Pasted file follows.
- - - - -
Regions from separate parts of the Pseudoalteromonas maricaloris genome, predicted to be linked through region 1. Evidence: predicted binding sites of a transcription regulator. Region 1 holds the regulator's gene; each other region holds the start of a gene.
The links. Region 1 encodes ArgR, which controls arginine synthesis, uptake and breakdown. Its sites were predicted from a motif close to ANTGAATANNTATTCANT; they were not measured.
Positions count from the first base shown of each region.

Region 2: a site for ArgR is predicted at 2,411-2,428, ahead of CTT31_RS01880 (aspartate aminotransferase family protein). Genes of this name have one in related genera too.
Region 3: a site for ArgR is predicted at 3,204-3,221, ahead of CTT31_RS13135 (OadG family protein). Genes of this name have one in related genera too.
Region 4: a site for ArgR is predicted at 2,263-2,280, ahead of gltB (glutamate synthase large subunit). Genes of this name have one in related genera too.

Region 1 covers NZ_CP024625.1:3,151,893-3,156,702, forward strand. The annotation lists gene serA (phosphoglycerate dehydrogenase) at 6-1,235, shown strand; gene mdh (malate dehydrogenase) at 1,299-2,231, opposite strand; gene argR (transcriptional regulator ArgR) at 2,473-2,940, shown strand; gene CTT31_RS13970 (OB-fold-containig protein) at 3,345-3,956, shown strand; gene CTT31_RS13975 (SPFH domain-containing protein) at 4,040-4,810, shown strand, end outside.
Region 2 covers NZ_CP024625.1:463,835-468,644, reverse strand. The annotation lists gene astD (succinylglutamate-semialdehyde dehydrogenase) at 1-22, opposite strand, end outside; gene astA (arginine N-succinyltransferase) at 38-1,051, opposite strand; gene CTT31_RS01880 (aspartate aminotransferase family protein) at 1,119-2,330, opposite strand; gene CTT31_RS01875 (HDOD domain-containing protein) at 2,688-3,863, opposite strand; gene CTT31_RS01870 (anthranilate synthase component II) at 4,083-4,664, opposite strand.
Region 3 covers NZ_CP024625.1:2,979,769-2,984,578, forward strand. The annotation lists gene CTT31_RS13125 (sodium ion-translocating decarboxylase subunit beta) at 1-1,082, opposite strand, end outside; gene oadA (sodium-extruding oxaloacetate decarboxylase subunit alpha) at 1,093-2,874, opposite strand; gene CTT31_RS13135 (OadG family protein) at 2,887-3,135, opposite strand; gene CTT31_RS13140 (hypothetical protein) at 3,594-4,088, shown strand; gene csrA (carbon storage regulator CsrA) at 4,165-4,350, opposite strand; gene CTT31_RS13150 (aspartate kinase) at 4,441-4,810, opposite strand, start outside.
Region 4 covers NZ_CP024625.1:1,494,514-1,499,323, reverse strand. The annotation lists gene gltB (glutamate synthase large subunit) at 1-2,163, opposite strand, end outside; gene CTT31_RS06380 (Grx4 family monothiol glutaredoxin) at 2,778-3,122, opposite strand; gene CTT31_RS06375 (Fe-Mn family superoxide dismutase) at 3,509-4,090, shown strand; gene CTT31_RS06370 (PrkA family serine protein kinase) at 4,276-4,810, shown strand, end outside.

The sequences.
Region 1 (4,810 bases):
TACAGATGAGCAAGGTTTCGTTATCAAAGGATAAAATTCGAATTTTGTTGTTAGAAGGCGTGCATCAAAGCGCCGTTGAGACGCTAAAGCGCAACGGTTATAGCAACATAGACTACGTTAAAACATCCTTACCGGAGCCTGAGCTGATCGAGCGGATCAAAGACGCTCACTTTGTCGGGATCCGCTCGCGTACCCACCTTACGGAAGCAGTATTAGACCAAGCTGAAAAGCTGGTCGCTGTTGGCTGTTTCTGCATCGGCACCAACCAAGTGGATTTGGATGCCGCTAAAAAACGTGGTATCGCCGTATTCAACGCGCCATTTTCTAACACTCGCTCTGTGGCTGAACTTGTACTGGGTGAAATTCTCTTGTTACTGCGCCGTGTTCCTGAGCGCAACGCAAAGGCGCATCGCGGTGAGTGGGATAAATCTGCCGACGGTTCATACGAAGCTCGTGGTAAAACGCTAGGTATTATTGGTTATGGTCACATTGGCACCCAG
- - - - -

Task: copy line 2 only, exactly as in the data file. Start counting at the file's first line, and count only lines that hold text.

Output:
The links. Region 1 encodes ArgR, which controls arginine synthesis, uptake and breakdown. Its sites were predicted from a motif close to ANTGAATANNTATTCANT; they were not measured.